Until their surprising success of last year, when they had their first winning season since 1992 and advanced to the playoffs, following the Pirates was a one-dimensional task. Did they win or did they lose? Little else mattered, as the fan base, quite understandably, set 82 victories as its only goal.
But with success comes a vastly different way of looking at the Pirates. It’s no longer a matter of just following the Pirates. If the goal is to win the Central Division, and it is, then what transpires with St. Louis and Cincinnati is almost as important as what the Pirates do.
And there’s more. It’s not just the NL Central that must be followed. Winning the division is not the only avenue to the postseason. Two wild-card berths are available and that puts the Pirates in competition with teams in other divisions. All of a sudden, the Arizona Diamondbacks -- a team Pirates fans might never have thought once about, let alone twice -- belong in the discussion. As do teams -- in addition to St. Louis and Cincinnati -- like Atlanta, Washington, Los Angeles and San Francisco.
All of those teams are the Pirates competition. What they do impacts the Pirates’ hopes.
With St. Louis, Washington and Los Angeles as the favorites to win their respective divisions, the primary teams competing for the two wildcards are the Pirates, Reds, Braves, Diamondbacks and Giants. Buster Olney of ESPN, who certainly knows what he’s talking about, has predicted San Diego to be one of the 2014 wildcards so that’s another teams with which the Pirates are in competition.
And here’s one more: Philadelphia.
You may not think the aging Phillies, who lost 89 games last season, are a contender. But they do. That’s why they signed A.J. Burnett to a one-year, $16 million contract. The Phillies now have a rotation with Cliff Lee, Cole Hamels (who figures to miss the start of the season) and Burnett at the top. That is formidable. Laugh if you will, but, no doubt, plenty were laughing when the Pirates spent $16 million for two years to sign Russell Martin before last season. And look how that worked out.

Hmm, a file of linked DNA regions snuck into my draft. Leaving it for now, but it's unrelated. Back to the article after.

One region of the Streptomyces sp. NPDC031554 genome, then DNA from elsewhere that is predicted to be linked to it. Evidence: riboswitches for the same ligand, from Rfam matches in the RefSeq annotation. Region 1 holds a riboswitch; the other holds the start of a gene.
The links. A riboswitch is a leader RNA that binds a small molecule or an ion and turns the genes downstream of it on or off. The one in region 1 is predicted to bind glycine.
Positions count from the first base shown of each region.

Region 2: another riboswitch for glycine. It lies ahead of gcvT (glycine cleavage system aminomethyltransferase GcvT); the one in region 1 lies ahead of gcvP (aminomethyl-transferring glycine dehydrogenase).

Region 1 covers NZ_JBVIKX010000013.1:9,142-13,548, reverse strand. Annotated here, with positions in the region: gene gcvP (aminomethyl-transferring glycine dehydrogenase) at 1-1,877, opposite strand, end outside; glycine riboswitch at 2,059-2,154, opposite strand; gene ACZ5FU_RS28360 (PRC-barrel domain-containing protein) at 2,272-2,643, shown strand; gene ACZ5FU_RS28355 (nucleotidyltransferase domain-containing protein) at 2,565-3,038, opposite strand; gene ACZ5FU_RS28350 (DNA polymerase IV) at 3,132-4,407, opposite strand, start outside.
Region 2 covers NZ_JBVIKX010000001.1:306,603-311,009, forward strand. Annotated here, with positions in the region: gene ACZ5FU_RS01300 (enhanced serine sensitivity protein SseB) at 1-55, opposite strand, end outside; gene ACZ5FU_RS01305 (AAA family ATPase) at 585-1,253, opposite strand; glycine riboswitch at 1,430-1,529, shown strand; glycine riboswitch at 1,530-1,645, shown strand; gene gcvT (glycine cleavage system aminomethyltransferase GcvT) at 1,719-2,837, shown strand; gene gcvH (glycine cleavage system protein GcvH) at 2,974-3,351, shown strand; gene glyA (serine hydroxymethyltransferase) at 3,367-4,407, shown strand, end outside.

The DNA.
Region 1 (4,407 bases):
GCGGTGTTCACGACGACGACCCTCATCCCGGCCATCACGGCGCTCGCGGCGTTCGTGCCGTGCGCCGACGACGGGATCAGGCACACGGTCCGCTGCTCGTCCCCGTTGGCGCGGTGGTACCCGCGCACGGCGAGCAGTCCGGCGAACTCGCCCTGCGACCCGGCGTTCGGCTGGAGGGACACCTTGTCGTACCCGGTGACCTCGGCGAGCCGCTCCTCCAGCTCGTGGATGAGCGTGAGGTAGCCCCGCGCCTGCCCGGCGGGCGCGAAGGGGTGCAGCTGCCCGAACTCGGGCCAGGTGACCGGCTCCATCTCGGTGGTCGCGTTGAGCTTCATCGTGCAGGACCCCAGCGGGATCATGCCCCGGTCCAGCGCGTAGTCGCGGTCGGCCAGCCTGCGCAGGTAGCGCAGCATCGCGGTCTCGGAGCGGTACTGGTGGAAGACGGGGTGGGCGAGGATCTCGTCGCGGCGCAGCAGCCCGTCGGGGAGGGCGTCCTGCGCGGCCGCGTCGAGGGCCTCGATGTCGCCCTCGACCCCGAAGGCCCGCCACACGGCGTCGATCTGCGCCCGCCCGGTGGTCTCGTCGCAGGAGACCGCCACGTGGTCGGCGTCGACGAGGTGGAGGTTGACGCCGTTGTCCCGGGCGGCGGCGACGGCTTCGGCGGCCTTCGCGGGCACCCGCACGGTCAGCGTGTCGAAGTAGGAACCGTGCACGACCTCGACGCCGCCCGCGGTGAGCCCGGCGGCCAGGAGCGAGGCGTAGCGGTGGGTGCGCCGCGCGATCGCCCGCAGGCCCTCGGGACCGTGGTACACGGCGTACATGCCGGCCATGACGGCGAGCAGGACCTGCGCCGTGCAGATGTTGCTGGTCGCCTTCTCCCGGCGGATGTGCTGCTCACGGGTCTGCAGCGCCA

The signing of Burnett goes back to the main point of this article. The Pirates no longer are operating in a vacuum.
When general manager Neal Huntington, for example, traded Nate McLouth to Atlanta in 2009, he did not have to concern himself with how the deal would help the Braves. The Pirates, after all, were going nowhere and Atlanta was not competition. Today the Braves are one of the prime teams the Pirates are competing against and Huntington would think much harder before making a deal with them.
Another example of what’s important today that wasn’t last year: Bronson Arroyo signed with Arizona last week. A year ago it would have meant nothing. Now it strengthens the Diamondbacks bid to secure one of the wildcard spots for which the Pirates also are vying.
As for Burnett, those who might be angry with him for going back on his word about either playing for the Pirates or retiring need to remember this: He didn’t. Burnett clearly left himself an out from that promise in one of his final interviews in Pittsburgh. Pushed by Colin Dunlap of The Fan as to whether he really meant he’d either pitch for the Pirates or retire, Burnett answered:
“As of right now, yes sir. As of right now.”
This goes down as one of the classic cases of people -- media, baseball executives, fans -- wanting to hear what they wanted to hear. Burnett -- clearly and obviously -- was giving himself an out. But no one wanted to hear that and the almost universal belief was that his future was with the Pirates or in retirement.
He’s back in the game and he and the Phillies are just one more challenge the Pirates must overcome to return to the postseason.